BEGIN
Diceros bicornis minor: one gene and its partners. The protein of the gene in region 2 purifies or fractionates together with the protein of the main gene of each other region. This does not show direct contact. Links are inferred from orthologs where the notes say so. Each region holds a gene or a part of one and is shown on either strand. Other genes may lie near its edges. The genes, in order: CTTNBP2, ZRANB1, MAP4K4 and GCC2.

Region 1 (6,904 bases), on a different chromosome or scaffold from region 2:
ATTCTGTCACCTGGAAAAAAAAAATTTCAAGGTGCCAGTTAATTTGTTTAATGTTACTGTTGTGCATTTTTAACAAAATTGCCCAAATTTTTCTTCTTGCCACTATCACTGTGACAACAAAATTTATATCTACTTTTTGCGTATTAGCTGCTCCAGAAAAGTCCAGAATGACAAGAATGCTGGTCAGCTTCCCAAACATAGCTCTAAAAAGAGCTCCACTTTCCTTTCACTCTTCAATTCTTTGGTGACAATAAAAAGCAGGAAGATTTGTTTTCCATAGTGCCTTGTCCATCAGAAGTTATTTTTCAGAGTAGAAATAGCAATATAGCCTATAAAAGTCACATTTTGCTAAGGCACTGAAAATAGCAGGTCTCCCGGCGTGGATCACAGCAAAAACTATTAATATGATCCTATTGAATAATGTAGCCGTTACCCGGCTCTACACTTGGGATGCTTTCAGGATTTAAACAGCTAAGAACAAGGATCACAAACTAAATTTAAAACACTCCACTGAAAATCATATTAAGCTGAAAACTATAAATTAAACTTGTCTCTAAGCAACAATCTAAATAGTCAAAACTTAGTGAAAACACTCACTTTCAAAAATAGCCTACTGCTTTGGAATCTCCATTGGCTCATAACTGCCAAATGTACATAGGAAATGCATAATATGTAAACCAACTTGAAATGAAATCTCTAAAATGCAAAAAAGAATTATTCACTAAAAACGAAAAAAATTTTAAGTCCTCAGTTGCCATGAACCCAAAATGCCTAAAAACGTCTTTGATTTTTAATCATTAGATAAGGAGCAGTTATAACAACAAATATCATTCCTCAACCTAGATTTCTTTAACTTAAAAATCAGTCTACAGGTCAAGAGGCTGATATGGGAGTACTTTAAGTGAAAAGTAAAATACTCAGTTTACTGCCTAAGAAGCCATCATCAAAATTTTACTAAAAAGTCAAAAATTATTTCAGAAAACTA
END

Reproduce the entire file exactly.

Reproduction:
Diceros bicornis minor: one gene and its partners. The protein of the gene in region 2 purifies or fractionates together with the protein of the main gene of each other region. This does not show direct contact. Links are inferred from orthologs where the notes say so. Each region holds a gene or a part of one and is shown on either strand. Other genes may lie near its edges. The genes, in order: CTTNBP2, ZRANB1, MAP4K4 and GCC2.

Region 1 (6,904 bases), on a different chromosome or scaffold from region 2:
ATTCTGTCACCTGGAAAAAAAAAATTTCAAGGTGCCAGTTAATTTGTTTAATGTTACTGTTGTGCATTTTTAACAAAATTGCCCAAATTTTTCTTCTTGCCACTATCACTGTGACAACAAAATTTATATCTACTTTTTGCGTATTAGCTGCTCCAGAAAAGTCCAGAATGACAAGAATGCTGGTCAGCTTCCCAAACATAGCTCTAAAAAGAGCTCCACTTTCCTTTCACTCTTCAATTCTTTGGTGACAATAAAAAGCAGGAAGATTTGTTTTCCATAGTGCCTTGTCCATCAGAAGTTATTTTTCAGAGTAGAAATAGCAATATAGCCTATAAAAGTCACATTTTGCTAAGGCACTGAAAATAGCAGGTCTCCCGGCGTGGATCACAGCAAAAACTATTAATATGATCCTATTGAATAATGTAGCCGTTACCCGGCTCTACACTTGGGATGCTTTCAGGATTTAAACAGCTAAGAACAAGGATCACAAACTAAATTTAAAACACTCCACTGAAAATCATATTAAGCTGAAAACTATAAATTAAACTTGTCTCTAAGCAACAATCTAAATAGTCAAAACTTAGTGAAAACACTCACTTTCAAAAATAGCCTACTGCTTTGGAATCTCCATTGGCTCATAACTGCCAAATGTACATAGGAAATGCATAATATGTAAACCAACTTGAAATGAAATCTCTAAAATGCAAAAAAGAATTATTCACTAAAAACGAAAAAAATTTTAAGTCCTCAGTTGCCATGAACCCAAAATGCCTAAAAACGTCTTTGATTTTTAATCATTAGATAAGGAGCAGTTATAACAACAAATATCATTCCTCAACCTAGATTTCTTTAACTTAAAAATCAGTCTACAGGTCAAGAGGCTGATATGGGAGTACTTTAAGTGAAAAGTAAAATACTCAGTTTACTGCCTAAGAAGCCATCATCAAAATTTTACTAAAAAGTCAAAAATTATTTCAGAAAACTA